I first attended a yoga class when I was a teenager. It was not that popular at that time, especially in a small town in southern Italy where I am from. I went only to accompany my friend, who had been told yoga was a good way to defeat anxiety. It was by chance, and it was an absolute disaster. I could not stop thinking that everything we were doing was completely non-sensical and awkward. My friend and I spent the whole time looking at each other, laughing and annoying everyone else around us, until we had been asked to leave the room. It was not love at first sight!
That embarrassing episode didn’t stop me from trying it again after a few years when I met the yoga teacher in a different context and we ended up talking about yoga and how good it could be and beneficial for my concentration during my university studies. This time I did not give up after the first class, I stuck with it, did my practice, and it didn’t take me long before I could see the first benefits.
Slowly, I started to become more and more interested in yoga as a physical activity but also I was extremely curious to understand what the universe hid behind simple movements and breathing exercises. I decided then to attend the theory classes held at the local yoga centre, as-well-as going to various workshops, and talks, and started to read more about the subject.
When I moved to Edinburgh in 2014, it was one of my priorities to find a place for my practice. I was super excited when I discovered the variety of yoga styles that the city could offer, plenty of yoga places to choose, and, last but not least, the most beautiful studio in town was just around the corner from my place.
I was lucky when a job opportunity opened for me at the same yoga centre. I had the opportunity to see what was going on behind the scenes of the classes, what was involved in running a yoga studio. I met lots of people from students and inspiring teachers, and it was then when it came to my mind for the first time the idea of starting a teacher training course. Thousands of questions stopped me from acting on it: is this the right thing for me? Am I ready? What kind of course? How many hours?
Despite the fact that I was working in a yoga studio and surrounded by amazing teachers from different backgrounds, it was really difficult to find answers to those questions and I did not have any idea where to start searching for the right course for me. I wasn’t ready.
Later that year, I was aspiring for change and looking to get some new experience. I found another job, and by pure chance, it was related to the yoga world again! So I started a new chapter working at Yoga Alliance Professionals, where I am in daily contact with yoga teachers, trainees and schools speaking to them, of course, about Yoga.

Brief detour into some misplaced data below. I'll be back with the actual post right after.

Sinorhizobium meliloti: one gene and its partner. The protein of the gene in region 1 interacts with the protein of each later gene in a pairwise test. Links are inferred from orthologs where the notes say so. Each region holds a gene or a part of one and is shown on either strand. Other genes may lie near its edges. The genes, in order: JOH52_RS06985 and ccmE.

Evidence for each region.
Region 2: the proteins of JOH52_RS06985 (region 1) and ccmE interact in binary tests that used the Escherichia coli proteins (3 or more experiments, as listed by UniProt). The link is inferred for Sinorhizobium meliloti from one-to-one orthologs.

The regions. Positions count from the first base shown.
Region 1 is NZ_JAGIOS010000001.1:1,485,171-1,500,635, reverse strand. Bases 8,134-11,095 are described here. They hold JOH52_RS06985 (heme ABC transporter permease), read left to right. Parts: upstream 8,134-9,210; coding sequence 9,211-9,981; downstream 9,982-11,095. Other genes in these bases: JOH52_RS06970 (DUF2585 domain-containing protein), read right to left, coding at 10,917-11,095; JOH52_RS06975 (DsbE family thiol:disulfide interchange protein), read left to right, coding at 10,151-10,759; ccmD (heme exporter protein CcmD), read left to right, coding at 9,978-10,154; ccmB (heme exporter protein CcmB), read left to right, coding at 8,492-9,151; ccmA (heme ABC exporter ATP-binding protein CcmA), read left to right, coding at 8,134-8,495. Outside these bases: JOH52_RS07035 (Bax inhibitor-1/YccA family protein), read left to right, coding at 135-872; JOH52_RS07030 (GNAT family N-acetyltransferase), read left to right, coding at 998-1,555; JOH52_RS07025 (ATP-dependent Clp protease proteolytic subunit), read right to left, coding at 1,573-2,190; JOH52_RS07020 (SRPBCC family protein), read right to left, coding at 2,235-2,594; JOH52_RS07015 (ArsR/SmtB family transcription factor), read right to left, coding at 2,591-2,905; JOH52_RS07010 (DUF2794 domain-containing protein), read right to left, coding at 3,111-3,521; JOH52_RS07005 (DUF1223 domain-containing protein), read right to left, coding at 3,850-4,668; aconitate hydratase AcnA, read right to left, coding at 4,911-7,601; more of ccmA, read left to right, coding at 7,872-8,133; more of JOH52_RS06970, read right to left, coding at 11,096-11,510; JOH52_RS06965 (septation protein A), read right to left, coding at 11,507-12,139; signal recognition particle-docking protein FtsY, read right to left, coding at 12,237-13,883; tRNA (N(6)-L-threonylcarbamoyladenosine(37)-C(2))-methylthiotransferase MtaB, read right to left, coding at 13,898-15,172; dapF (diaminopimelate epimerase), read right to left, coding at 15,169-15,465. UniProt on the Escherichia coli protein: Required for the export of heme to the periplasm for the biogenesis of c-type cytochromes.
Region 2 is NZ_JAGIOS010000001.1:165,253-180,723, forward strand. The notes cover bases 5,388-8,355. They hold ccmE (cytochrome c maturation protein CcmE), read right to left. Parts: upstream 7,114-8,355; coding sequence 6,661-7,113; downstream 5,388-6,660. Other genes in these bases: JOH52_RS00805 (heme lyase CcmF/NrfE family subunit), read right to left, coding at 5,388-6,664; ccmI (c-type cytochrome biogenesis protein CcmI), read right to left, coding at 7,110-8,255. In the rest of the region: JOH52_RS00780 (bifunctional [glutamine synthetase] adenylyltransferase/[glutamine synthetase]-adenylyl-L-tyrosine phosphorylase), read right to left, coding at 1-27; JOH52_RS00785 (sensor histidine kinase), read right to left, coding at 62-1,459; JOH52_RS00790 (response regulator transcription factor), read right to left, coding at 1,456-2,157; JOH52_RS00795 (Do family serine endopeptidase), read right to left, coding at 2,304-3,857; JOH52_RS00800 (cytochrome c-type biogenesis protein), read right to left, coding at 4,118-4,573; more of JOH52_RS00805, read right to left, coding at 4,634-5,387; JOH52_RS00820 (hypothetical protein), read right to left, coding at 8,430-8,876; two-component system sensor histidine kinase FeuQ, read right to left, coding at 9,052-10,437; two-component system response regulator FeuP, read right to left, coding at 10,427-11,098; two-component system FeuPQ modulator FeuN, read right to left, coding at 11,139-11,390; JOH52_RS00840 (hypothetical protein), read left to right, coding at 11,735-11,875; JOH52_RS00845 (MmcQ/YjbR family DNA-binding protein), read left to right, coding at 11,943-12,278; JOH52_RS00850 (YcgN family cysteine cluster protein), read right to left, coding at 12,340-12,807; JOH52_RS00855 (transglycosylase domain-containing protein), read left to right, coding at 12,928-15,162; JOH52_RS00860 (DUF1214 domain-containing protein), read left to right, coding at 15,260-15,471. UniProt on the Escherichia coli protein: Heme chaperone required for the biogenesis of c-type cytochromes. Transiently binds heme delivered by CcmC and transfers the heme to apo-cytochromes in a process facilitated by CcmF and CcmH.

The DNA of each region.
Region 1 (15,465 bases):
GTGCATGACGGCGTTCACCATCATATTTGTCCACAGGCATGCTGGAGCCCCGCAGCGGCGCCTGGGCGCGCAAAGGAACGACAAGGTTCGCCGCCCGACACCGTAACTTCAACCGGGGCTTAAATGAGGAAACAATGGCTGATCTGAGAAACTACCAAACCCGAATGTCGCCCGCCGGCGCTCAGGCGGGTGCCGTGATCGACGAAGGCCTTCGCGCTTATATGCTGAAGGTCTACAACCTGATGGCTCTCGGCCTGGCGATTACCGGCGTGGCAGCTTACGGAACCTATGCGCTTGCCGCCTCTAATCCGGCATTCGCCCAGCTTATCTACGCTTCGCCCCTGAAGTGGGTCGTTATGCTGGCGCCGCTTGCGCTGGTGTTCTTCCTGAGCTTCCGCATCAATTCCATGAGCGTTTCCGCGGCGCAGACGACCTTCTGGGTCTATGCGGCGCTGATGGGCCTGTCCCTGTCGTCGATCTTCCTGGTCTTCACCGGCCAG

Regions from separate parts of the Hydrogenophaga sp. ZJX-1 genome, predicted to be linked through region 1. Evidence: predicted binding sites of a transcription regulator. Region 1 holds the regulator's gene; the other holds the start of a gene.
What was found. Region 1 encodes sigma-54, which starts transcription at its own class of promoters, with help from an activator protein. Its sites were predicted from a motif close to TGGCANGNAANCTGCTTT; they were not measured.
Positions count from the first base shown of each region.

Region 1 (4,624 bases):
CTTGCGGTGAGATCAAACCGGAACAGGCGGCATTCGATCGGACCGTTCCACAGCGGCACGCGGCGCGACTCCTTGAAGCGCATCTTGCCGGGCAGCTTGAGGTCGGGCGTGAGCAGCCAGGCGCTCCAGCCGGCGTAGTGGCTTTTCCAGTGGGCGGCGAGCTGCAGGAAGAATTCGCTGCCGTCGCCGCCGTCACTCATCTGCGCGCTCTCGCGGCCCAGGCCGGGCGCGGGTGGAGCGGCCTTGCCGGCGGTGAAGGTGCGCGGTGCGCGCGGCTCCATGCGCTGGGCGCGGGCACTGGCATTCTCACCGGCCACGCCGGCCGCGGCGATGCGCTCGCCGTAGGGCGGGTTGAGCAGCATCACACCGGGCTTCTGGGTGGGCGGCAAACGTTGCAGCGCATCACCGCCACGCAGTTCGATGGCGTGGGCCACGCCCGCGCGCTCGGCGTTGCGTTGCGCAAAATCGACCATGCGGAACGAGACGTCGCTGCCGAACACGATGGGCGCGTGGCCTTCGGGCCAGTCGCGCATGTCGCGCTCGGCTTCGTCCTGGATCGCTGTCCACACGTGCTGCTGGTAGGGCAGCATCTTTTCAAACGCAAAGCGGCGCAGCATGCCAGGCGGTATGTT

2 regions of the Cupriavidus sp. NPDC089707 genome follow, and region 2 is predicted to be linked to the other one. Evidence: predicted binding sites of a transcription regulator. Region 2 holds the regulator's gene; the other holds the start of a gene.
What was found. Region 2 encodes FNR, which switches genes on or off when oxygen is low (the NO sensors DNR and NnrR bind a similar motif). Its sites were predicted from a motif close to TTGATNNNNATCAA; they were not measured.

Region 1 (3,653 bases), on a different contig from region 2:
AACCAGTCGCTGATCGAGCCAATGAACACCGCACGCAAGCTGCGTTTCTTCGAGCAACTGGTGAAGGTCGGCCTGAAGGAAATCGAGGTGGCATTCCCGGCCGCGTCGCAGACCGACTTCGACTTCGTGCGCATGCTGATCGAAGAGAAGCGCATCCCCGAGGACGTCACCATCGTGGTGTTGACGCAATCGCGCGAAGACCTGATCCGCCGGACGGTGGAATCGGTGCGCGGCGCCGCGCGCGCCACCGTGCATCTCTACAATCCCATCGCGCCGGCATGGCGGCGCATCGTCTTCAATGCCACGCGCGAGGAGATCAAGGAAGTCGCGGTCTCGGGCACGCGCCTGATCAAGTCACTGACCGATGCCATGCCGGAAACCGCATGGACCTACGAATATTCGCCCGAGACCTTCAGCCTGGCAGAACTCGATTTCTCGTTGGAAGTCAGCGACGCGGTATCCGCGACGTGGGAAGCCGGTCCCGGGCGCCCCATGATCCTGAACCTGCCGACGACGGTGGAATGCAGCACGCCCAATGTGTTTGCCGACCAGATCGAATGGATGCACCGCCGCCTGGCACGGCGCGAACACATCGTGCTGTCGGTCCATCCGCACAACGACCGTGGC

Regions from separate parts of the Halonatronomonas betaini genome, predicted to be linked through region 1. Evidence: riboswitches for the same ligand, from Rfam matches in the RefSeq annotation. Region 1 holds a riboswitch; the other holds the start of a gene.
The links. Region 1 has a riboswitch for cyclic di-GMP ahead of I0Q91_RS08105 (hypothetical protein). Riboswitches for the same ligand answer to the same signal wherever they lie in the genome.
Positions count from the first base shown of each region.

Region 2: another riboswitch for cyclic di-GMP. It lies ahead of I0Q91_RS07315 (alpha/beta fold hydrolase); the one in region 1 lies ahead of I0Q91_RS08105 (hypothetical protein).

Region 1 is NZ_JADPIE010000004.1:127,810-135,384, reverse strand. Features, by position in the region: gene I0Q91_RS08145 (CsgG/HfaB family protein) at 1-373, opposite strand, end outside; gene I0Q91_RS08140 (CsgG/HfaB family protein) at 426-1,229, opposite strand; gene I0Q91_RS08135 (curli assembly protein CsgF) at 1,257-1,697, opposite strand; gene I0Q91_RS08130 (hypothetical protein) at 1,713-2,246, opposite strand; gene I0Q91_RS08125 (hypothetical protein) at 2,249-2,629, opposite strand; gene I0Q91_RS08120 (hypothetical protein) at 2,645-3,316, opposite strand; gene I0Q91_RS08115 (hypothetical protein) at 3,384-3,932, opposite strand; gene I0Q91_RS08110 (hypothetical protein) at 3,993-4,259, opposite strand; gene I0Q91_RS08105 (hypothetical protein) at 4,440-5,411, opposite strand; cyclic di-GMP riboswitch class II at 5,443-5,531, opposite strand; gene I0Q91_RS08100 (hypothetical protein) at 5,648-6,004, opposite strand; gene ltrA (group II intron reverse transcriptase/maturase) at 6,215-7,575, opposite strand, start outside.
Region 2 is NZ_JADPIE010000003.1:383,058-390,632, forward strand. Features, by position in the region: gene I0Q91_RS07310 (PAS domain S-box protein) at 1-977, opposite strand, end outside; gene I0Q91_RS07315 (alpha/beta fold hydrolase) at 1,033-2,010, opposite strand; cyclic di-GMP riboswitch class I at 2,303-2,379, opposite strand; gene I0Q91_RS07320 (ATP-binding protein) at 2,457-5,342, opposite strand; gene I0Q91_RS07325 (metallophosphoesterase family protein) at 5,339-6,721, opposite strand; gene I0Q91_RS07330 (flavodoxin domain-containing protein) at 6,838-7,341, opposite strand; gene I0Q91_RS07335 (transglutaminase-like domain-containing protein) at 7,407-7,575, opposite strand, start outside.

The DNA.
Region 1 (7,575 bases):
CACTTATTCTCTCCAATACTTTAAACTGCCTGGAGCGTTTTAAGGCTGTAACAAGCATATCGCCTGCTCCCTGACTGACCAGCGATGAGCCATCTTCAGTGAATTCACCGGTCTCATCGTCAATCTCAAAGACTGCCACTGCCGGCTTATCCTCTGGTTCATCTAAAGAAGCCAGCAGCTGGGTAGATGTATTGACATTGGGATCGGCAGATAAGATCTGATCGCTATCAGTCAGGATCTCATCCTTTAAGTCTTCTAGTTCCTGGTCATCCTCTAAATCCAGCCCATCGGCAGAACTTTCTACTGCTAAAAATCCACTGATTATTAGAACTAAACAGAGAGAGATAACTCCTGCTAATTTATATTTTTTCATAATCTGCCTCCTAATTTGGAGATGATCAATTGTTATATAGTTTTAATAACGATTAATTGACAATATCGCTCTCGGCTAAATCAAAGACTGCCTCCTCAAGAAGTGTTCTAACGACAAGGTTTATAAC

Only a few months ago the time came and this time it was the right that course found me. No big research needed, no doubts about length, location, and prices. Surely, having had the experience of working for YAP for over a year helped me to have clearer ideas on what to consider before enrolling into the course, such as the experience and background of the teacher, her availability to help us build confidence to teach, the hours spent face to face, how many people and what kind of experience required before being accepted into the course, what to expect during the modules, and the criteria for assessment at the end of the course.
My only concern was that I didn't know the senior teacher (and director) of the training. So, before making the final decision, I got in touch with a few people that completed the same course in the past to ask for their feedback. I also took a few yoga classes with her to get further confirmation through my impression and to check if her personality would work for me. Since everything seemed to be quite appealing, I have decided to join the course. However, I must admit, until I started it I was a bit anxious about what to expect, and if it had been the right choice or just a waste of time and money. I could not see myself as a yoga teacher and even the idea of teaching a class scared me!